If you can count to 5, you can harmonize! Here’s how.

Today I’m going to cover something I hear a lot of people having trouble with. That is, how to understand harmony.

Many people are still having trouble harmonizing with others or being able to find their part. It’s a skill that takes some time but definitely one that can be learned for most people. The key though is not learning how to hear and memorize your part. The key is understanding the basics of how common 3 part harmony is built. Today I’m going give you a “paint-by-numbers” way of starting to understand how harmony works.
First let’s think about the major scale in music. You know, the one that goes “Do Re Me Fa So La Ti Do”. That’s the major scale, and it works that way in every single key. Now, hear that scale in your mind. Let’s get rid of the “do re me” stuff and just sing the scale on something simple, like “Ahh”. Go ahead and sing that scale out loud so you can hear yourself doing it.

Now here’s what I want you to do. I want you to take every note of that scale and assign it a number from 1 to 8. In other words, in stead of “Do Re Me Fa So La Ti Do”, you’ll think/sing 1,2, 3, 4, 5, 6, 7 8. Now, in music the note we sing on number 8 is the same as the note we sing on number 1. So we just call it 1 again, instead of 8. Got it? 1, 2, 3, 4, 5, 6, 7, 1.

Harmony is created by playing notes together at the same time in a way that sounds pleasing to the ear. Usually to get that pleasing sound we skip one or more notes between the notes being played. To get different sounding harmonies, we just change how many notes we skip between each note. Now, let’s go back to the numbers again.

Think about the major scale using the words; Do Re Me. Now let’s take out the word Re, and leave just “Do and “Me”. If you played that on a piano or had a friend to sing “me” while you sing “do”, you’d have perfect 2-part harmony! But we can make this even easier to understand by using numbers instead of words to represent the notes.

So instead of thinking “Do __ Me”, think 1_3. In music we call these spaces between the notes “intervals”. We name these intervals by simply counting the notes, beginning with the first one. So in our example above we would call that harmony a “third”. We get that by simply counting to 3. Instead of “do re me”, it’s 1, 2, 3.

So when someone is singing the melody line of a song, you can quite often find the harmony by simply counting 3 notes up from where they’re singing. Think about the major scale again, using numbers. Now, think of notes 1, 3 and 5. If you played or you and 2 friends sang these three notes together you would have a perfect triad; a chord with 3 notes.

Well, a triad is really just a chord made up of two thirds stacked back to back. Let’s look at a song that will help you hear this “third” in action. Remember the old song ” Michael Rowed The Boat Ashore”? If you take just the first 2 words, you can hear that 1, 3, 5 happening in the first 2 syllables of Michael combined with the word “rowed”.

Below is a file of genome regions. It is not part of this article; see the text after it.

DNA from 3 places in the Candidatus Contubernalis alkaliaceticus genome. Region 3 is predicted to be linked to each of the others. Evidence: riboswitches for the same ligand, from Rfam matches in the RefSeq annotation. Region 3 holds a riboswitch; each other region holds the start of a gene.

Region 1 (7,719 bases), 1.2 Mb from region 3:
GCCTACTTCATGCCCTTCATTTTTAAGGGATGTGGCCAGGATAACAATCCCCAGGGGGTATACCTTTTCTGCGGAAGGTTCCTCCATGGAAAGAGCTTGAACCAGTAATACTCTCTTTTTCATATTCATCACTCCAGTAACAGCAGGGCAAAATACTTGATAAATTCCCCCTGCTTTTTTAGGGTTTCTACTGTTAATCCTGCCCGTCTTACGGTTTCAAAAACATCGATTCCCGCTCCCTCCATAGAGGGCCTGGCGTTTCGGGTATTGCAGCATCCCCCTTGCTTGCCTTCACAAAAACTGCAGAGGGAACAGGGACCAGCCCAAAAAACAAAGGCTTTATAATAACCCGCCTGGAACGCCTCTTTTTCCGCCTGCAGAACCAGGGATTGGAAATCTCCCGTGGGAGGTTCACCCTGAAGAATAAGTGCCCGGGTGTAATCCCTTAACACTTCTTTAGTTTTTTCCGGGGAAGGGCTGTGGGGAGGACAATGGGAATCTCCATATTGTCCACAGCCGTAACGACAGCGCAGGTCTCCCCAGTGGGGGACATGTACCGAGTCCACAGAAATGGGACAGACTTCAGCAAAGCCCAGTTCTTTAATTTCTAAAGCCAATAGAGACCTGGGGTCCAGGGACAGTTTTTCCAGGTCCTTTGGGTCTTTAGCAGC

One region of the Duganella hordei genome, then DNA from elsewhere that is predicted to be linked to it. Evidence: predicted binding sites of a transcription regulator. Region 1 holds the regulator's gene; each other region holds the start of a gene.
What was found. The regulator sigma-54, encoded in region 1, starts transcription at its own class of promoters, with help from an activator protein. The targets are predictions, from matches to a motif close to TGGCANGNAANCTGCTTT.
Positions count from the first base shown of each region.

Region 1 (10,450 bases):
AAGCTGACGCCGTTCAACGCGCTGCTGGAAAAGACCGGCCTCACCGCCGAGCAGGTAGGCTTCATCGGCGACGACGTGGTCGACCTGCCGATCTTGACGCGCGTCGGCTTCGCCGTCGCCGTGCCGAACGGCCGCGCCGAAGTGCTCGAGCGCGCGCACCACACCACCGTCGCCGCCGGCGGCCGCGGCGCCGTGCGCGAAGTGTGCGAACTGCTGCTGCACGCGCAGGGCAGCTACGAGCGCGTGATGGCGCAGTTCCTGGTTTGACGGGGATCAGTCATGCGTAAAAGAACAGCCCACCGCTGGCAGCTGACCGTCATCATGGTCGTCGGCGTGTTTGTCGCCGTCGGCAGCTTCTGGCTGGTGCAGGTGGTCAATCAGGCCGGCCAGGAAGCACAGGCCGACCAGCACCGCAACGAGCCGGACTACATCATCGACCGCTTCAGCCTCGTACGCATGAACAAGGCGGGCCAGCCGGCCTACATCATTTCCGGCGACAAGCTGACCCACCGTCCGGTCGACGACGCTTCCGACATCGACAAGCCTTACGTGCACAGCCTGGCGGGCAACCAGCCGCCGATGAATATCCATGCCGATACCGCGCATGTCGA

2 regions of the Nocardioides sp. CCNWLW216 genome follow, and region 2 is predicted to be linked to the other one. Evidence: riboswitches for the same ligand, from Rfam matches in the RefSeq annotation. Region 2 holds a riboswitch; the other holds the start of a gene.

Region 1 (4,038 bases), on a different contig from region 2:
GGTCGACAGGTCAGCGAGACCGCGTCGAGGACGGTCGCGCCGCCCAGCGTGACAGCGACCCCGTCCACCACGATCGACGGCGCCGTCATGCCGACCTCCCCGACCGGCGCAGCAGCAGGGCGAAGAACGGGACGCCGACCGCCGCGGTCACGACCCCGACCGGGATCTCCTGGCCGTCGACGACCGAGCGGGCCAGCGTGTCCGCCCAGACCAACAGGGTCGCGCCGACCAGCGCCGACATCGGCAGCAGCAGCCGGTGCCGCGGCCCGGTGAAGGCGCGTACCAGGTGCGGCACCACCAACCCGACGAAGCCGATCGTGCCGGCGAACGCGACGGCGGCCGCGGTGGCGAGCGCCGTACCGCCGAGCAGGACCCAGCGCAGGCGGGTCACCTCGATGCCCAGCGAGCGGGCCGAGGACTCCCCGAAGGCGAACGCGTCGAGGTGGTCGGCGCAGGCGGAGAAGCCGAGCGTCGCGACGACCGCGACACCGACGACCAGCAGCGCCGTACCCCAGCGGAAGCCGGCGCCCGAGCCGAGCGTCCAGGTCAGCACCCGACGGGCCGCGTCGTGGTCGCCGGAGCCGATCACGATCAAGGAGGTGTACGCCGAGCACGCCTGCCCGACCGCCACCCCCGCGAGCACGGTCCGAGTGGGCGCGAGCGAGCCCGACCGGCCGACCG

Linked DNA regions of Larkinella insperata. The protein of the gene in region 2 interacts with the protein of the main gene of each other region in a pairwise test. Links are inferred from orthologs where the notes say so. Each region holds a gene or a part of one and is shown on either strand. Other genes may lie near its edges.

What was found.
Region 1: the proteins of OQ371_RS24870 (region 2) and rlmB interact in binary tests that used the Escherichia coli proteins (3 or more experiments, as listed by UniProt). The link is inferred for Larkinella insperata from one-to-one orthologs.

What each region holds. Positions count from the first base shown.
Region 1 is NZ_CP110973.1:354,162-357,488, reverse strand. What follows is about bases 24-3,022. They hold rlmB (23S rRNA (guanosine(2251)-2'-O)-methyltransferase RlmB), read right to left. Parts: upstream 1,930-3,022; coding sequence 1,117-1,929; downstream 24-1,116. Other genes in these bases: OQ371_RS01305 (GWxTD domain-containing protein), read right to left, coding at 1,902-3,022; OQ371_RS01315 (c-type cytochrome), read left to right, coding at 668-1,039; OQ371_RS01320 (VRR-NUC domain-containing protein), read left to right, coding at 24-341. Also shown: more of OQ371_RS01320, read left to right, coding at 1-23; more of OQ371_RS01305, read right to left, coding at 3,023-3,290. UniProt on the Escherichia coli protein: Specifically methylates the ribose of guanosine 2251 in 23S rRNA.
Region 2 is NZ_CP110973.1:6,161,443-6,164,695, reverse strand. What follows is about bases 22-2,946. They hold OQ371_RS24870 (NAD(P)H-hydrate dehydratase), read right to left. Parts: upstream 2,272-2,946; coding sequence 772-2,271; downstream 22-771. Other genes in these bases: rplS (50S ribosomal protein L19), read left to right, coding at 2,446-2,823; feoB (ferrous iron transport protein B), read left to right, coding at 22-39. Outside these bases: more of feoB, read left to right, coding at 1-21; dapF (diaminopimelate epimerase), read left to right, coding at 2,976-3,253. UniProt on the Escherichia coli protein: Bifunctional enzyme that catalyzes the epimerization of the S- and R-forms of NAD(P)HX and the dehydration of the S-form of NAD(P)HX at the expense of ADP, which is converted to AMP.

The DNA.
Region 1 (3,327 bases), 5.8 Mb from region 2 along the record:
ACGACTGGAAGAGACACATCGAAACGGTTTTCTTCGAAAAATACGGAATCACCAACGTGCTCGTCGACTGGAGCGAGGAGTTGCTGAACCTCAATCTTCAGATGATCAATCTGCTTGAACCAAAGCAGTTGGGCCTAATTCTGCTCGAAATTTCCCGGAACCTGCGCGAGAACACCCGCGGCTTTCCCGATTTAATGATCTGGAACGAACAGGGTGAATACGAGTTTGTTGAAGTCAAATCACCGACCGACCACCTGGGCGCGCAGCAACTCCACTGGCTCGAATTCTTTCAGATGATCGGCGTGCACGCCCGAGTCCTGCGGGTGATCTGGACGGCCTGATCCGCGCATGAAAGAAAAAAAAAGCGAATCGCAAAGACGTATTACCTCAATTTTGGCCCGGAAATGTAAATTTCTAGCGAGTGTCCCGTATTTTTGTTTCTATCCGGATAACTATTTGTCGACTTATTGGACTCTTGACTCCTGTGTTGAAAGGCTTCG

“Kum-ba-Ya” is another example. “Kum-Ba-Ya” = 1, 3, 5! If you went to a piano or keyboard, you could easily create a third by simply playing the “C and E” together. This sound is very common in harmony and very easy to recognize. Very often in 3 part harmony the chord being sung is just a combination of two “intervals”. Usually it’s two 3rds or a 3rd and a 4th. What’s a 4th? You can find it the same way we found the 3rd. Think of the major scale again. Start from 1 and count the notes to number 4. Now, sing the 1 and the 4 and leave the 2 and 3 out.

A great song to hear that interval really clearly is “Hear Comes The Bride”. The space between the word “Here” and “Comes” is a 4th. You can find the 5th the same way. Think of the line from the Christmas song that goes “Do You Hear What I hear?” The space between “do you” and “hear” is a 5th. These 3 intervals; the 3rd, the 4th and the 5th, are the most commonly used in harmony. They account for almost all of the harmony we encounter in most choir and praise and worship harmony that uses 3 parts.Understanding what these spaces are and being able to recognize them by ear is the first step to really understanding harmony.

Because once you understand them you can listen to another singer and almost instinctively hear exactly what interval you need to add to the note he’s singing to harmonize with him. Here’s an example: If I started singing “I shall not, I shall not be moved”, you could listen to the note I started that word “I” on, count to 3 from there and sing that note for your “I”. You would instantly create a perfect 3rd, just like that!

Do you need help teaching parts to your choir or praise team? Maybe you’re a great director or musician, but teaching parts just isn’t your thing and you don’t have anyone else to do it. I’d love to help! I’m currently doing just that for 3 choirs locally now, and have space for about 2 more at this writing.

How does it work? Simple. Send me links to the songs you need taught, tell me where to be and when, and I’ll come in and teach your songs for you. Great for special occasions, musicals, etc. Or even just regular rehearsals. I can only take a couple more though, so if you’re interested and you live in the Dallas/Ft. Worth area reach out to me via the Contact Us link at the top of the page.

Happy harmonizing!

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